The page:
Berra manages to mostly keep a straight face, but she reaches out a friendly hand to hold Varanis’ forearm for a moment. It is a gesture entirely unlike her, and oddly natural.
Something passes over Varanis’ face as the laughter fades, but she shakes it off. “The stew was good, but it made me miss the big guy. I hope they are all ok.”
“Rajar will be happy to be back home,” Berra opines. “He’s got … well, a lot of them. And Xenofos will get to see his nephew.” She looks happy for them all. She even does the thing where she gestures with her hands to indicate lots of things she cannot enumerate because she does not know the word ‘enumerate’ anyhow. It is a very Berra gesture.
“You know, it’s a bit eerie how you shift back and forth between Berra and Eril,” Varanis notes. “Not a problem, just periodically… disconcerting.” She ends up using an Estonian word after failing to find what she’s looking for in TradeTalk or Heortling.
“Shift back and forth?” Berra looks confused, in her native manner; that is, her motile features show puzzlement in a way that comes and goes briefly, leaving a wide-eyed stare behind. Very Berra.
“Sometimes you sound or act enough like him or how I think he was before that it surprises me.” Varanis shrugs. “Perhaps I shouldn’t have said anything. Don’t worry about it.”
Berra looks down, and then ahead. Then around, as if wondering which eavesdroppers are around on the road. “I thought I was noticing all of those moments,” she says. “But you’re probably right. It’s easy to be like that right now. And I like him, even. I’d follow someone like that to battle because I wanted to. Or wanted to walk alongside him.”
“I understand that he did what he believed he had to, but more and more, I feel like something of true value was lost in the process,” Varanis says, glancing at her companion. “It worries me.”
Berra looks at Varanis at the same moment, and her expression is plainly worried. “I have to do this, but I…” The Humakti trails off. “It’s the … I don’t want to lose what people value about me? But I don’t know how hard it will be. How much I am making my own path or walking his.”
“I think you’re managing it. But… that last test… the demon…” Varanis shudders.
“Yeah. If I get it right, I’ll be fine. But he thought that too.” Berra shrugs. “It’s one of the reasons I want people around me. I don’t have to be him.”
“I think that changing the way we go into the marsh is big. Not having those deaths on your hands. I’m glad you thought of it.”
“Hey. I got out of Boldhome a new way too.” Berra gives a proud smile.
Varanis returns the grin. “How did you get out, anyway?”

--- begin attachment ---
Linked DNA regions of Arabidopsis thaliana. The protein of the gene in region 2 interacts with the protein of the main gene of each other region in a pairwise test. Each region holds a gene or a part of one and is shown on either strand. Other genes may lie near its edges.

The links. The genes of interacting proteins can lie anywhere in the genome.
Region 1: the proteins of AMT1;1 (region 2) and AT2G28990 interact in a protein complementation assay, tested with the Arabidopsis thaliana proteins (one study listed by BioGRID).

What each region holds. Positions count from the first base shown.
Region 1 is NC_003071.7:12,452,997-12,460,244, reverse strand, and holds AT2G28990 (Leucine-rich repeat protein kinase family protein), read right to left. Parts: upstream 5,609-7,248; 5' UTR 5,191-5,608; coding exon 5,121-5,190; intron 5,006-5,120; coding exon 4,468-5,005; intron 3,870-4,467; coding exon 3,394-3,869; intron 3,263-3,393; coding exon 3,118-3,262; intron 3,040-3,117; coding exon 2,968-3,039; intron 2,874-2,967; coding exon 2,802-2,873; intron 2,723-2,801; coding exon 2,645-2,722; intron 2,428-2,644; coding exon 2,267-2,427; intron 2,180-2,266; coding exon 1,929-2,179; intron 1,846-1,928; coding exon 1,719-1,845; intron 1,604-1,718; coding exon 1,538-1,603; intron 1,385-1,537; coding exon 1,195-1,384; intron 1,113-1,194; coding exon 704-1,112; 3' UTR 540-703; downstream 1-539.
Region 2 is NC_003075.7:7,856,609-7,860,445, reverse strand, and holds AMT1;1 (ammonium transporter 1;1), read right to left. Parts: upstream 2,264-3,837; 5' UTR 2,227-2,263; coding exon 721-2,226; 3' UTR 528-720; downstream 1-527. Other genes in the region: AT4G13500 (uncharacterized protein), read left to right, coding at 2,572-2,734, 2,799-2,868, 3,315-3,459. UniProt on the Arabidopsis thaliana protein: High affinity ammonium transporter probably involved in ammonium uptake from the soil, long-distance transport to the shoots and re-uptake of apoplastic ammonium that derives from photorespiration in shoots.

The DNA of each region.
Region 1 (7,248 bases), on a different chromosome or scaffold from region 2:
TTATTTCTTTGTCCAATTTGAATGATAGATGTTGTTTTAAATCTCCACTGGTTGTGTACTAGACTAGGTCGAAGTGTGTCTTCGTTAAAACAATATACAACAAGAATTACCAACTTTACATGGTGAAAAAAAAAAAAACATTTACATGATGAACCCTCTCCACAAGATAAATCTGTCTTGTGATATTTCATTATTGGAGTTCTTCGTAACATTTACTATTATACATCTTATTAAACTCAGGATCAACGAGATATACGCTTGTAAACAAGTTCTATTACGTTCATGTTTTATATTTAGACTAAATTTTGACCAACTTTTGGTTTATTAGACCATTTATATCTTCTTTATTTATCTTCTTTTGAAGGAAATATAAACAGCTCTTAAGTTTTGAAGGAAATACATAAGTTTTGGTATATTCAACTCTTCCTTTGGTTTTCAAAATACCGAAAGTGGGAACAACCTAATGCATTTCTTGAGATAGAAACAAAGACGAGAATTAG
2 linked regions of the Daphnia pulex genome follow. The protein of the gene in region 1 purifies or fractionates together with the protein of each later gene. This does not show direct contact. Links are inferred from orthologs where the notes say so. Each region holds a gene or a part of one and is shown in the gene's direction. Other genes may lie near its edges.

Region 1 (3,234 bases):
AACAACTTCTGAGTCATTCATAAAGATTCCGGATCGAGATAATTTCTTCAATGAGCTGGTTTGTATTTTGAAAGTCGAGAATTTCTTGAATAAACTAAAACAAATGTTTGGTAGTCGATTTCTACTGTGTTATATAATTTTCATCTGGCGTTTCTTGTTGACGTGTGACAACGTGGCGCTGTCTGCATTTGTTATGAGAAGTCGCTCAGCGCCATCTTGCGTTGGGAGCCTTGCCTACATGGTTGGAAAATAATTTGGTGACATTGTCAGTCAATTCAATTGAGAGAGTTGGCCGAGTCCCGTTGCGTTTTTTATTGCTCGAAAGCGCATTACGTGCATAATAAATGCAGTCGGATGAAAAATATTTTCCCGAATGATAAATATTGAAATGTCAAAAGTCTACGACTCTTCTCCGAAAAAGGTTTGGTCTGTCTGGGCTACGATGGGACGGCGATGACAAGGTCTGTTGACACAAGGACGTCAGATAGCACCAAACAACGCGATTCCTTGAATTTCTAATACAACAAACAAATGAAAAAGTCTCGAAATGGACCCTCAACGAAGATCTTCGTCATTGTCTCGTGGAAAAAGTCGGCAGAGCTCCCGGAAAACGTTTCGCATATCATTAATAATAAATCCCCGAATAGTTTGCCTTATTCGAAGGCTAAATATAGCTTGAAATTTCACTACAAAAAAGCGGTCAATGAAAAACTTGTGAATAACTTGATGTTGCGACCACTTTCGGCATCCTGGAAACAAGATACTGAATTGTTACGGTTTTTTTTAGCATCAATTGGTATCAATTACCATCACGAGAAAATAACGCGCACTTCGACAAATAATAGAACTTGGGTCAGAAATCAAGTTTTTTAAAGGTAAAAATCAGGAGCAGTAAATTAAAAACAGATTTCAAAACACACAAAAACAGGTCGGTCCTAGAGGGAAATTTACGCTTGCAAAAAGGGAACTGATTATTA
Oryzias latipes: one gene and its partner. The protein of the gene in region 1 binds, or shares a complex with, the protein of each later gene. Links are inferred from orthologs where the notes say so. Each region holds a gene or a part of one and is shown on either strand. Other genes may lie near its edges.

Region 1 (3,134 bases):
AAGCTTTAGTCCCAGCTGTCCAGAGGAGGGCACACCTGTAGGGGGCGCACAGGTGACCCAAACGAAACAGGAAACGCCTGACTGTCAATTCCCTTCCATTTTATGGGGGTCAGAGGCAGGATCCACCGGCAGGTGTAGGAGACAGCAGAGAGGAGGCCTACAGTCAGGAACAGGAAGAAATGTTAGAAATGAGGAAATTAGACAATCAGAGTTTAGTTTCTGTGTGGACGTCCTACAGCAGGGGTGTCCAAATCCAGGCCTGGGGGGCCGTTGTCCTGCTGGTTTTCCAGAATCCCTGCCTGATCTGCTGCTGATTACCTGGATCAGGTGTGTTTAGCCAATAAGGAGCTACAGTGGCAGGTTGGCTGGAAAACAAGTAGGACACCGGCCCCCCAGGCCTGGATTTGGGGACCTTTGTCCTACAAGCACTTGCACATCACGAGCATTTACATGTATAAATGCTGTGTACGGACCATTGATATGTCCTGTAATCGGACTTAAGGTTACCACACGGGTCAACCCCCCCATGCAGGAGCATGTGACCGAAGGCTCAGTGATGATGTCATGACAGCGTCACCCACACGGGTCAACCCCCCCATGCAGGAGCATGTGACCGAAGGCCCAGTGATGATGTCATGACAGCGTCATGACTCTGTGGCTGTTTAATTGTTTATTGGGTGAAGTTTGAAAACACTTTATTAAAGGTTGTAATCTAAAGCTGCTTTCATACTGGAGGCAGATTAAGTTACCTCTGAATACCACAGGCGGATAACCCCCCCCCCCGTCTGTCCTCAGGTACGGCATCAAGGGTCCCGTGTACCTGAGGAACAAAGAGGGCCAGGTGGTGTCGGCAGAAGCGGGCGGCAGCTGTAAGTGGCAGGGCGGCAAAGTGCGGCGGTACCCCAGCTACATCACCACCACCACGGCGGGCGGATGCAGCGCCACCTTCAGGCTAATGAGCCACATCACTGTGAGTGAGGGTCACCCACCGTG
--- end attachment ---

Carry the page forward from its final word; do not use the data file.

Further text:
“You remember the strangest market I have ever taken you to?” Berra’s smile grows.
Varanis nods. “By the ice wall.”
“Yes. The way was open. I was going to turn back if the dragonewts saw me, but as I got to the top where the market is I saw the path went on. Either we didn’t notice it before or it had opened more. There’s a sheep-way that goes past the dragonewt city there, but high up.” Berra smiles. “It reminded me of Stone over Souls, looking down on something like that. It seemed big and small at the same time.”
“Maybe the gods opened the way for you,” Varanis says. “It seems to me that they want this to happen.”
“Yeah. I know coincidences happen more in the Hero Wars, but I dunno about the gods. Maybe it was just what needed to happen?” Berra looks puzzled again. It drifts over her features, making her wrinkle her nose and scowl in thought. “But yeah, it beat the plan of turning into a wolf and going out the upper gate. That one would have needed a lot of magic and I want to keep that for later.”
Varanis blinks. “I hadn’t thought of the wolf. How many people know you can do that?”
“Probably not anyone who was trying to stop me,” Berra says thoughtfully. “And almost certainly not the guards. I started off with a different backpack – one with wood on it. I got rid of the outer at Jonstown. And I traded getting confused and shouting at a Dragonewt for three Lunars. I treated myself to a nice room.”
Varanis gives her friend an admiring glance. “Clever.”
“I was trying to avoid the market and one of them just kept barking at me. It was weird. But then I got to spend a day just relaxing and thinking. That’s when I decided the path I should walk – I think it’ll help. He made his own way. I will too. And Irillo didn’t. That sort of makes sense.” Berra shrugs. “And sometimes Dragonewts like being shouted at, apparently.”